by Barry Hermanson
In March, I wrote about the introduction of Assembly Bill 1400. “A single-payer health system represents the belief that health care is truly a human right. Our current system results in unjust outcomes and these inequities are underscored especially now, exacerbating economic downturns for working families who have lost their income and meaningful access to health care,” said Assemblymember Ash Kalra, co-sponsor of AB 1400 along with the California Nurses Association (CNA).
Throughout March and April, California healthcare activists mobilized. There was new energy and optimism. But a key piece was missing from AB 1400: Financing. On April 22, Assemblymember Kalra released this statement:
“Two months ago, I was proud to introduce AB 1400 to establish a detailed policy for a single-payer system in California called CalCare. In the weeks since, many of my colleagues have raised concerns that the funding mechanism for the bill had not been identified.”
AB 1400 is now a two-year bill. Kalra plans to reintroduce it next year. Read Kalra’s full statement here.
Healthcare industry campaign donations are frequently blamed for legislative inaction. In this list of donations to California politicians, Gov. Newsom is at the top, with more than $2 million received.
Assembymember Jim Wood, chair of the Assembly Health Committee, received more than $1 million. Assemblymember Phil Ting, chair of the Assembly Budget Committee, received almost $600,000; Sen. Scott Wiener, just under $200,000.
Let’s follow the money. If you click the hyperlink in the last sentence, then click on the image of the magnifying glass to the left of Newsom’s name and choose the record option. A long list of donors appears. Their business and service models will be impacted by legislation like CalCare. Health insurance companies, for one, could be put out of business.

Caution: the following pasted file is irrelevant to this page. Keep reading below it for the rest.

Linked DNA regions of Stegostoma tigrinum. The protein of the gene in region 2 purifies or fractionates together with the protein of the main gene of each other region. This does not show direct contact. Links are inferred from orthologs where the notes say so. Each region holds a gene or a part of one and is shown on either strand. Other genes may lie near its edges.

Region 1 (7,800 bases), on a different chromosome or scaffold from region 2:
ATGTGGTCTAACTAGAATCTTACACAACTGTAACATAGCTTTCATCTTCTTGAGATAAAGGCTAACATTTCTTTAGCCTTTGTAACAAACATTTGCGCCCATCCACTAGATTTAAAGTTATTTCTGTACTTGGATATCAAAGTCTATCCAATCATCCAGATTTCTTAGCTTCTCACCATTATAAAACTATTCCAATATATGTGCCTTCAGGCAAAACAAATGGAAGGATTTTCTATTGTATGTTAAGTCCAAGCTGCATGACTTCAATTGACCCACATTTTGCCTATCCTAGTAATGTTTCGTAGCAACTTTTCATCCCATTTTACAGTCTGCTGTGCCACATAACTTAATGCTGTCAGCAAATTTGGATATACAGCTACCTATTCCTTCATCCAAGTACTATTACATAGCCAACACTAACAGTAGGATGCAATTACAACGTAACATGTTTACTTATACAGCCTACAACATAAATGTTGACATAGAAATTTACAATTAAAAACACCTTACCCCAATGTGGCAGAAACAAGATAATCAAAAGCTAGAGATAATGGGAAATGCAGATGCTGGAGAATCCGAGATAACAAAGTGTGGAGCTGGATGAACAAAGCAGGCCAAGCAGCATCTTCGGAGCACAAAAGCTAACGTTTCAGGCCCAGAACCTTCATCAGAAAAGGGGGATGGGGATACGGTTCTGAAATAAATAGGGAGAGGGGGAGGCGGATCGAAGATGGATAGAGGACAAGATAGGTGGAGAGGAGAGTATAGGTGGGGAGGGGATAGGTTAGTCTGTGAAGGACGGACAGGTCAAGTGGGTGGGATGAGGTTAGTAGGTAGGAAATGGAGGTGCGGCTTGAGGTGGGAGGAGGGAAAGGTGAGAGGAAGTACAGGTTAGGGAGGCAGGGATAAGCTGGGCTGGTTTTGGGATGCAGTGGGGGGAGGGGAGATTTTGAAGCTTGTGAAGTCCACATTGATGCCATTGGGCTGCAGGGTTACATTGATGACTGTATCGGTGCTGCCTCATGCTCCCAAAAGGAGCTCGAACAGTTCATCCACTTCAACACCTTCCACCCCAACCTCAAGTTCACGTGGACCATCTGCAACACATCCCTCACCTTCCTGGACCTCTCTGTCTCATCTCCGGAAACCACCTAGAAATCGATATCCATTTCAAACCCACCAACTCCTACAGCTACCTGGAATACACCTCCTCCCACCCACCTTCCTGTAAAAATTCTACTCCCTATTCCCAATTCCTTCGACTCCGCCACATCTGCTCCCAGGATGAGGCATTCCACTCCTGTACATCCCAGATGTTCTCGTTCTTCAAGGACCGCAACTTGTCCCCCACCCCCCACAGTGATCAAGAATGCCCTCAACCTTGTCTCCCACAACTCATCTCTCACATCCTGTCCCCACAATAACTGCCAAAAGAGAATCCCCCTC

Healthcare industry campaign donations are frequently blamed for legislative inaction. In a list of donations to California politicians, Gov. Newsom is at the top, with more than $2 million received.
With legislative inaction in Sacramento, the shortest route to achieving Guaranteed Health Care is by identifying enough supporters to win at the ballot box. Last November, more than 17 million voters cast a ballot in California.
If AB 1400 had been on the ballot – with a financing plan – would 9 million voters support it? Not without a campaign structure to get out the vote.
Mobilizing 9 million people would be difficult if not impossible for one centralized campaign organization. Tens of millions of dollars would be needed for campaign infrastructure. A coalition of organizations throughout California, each agreeing to take a portion of the work, may be a more effective and less expensive way to build such a huge list of supporters.
A church or local union could be asked: “If Guaranteed Health Care for All (Improved Medicare for All) is on the ballot, how many of your members would vote for it?”
The data on each voter doesn’t have to be shared with the entire coalition. Only the number of voters will be listed alongside the name of each coalition member.
Public opinion polls show strong support. Better health care can be won at the ballot box if enough supporters are identified. Will you help create a coalition to win better health care for everyone in California?
Barry Hermanson is a Green Party of California Coordinating Committee member and a former small business owner. Contact him at Barry@Hermansons.com or 415-255-9494.